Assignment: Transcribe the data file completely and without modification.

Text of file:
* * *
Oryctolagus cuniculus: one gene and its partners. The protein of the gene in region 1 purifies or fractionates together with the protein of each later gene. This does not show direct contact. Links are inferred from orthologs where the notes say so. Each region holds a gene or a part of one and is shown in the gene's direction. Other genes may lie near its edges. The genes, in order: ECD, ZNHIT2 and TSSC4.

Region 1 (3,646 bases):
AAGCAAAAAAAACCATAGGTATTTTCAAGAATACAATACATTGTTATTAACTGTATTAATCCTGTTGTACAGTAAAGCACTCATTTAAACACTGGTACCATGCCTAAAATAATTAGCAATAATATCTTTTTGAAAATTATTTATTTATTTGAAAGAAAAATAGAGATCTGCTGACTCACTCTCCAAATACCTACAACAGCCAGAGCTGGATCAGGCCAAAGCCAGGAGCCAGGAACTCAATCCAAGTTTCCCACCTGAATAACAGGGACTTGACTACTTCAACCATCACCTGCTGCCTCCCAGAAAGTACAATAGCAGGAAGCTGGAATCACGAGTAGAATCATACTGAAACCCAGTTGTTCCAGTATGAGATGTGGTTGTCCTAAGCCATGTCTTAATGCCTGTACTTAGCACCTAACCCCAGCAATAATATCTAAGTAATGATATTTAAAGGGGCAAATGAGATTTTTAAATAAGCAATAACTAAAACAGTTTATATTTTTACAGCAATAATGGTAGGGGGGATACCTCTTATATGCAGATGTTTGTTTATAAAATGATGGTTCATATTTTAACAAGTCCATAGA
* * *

Oryctolagus cuniculus: one gene and its partners. The protein of the gene in region 1 purifies or fractionates together with the protein of each later gene. This does not show direct contact. Links are inferred from orthologs where the notes say so. Each region holds a gene or a part of one and is shown in the gene's direction. Other genes may lie near its edges. The genes, in order: ECD, ZNHIT2 and TSSC4.

Region 1 (3,646 bases):
AAGCAAAAAAAACCATAGGTATTTTCAAGAATACAATACATTGTTATTAACTGTATTAATCCTGTTGTACAGTAAAGCACTCATTTAAACACTGGTACCATGCCTAAAATAATTAGCAATAATATCTTTTTGAAAATTATTTATTTATTTGAAAGAAAAATAGAGATCTGCTGACTCACTCTCCAAATACCTACAACAGCCAGAGCTGGATCAGGCCAAAGCCAGGAGCCAGGAACTCAATCCAAGTTTCCCACCTGAATAACAGGGACTTGACTACTTCAACCATCACCTGCTGCCTCCCAGAAAGTACAATAGCAGGAAGCTGGAATCACGAGTAGAATCATACTGAAACCCAGTTGTTCCAGTATGAGATGTGGTTGTCCTAAGCCATGTCTTAATGCCTGTACTTAGCACCTAACCCCAGCAATAATATCTAAGTAATGATATTTAAAGGGGCAAATGAGATTTTTAAATAAGCAATAACTAAAACAGTTTATATTTTTACAGCAATAATGGTAGGGGGGATACCTCTTATATGCAGATGTTTGTTTATAAAATGATGGTTCATATTTTAACAAGTCCATAGA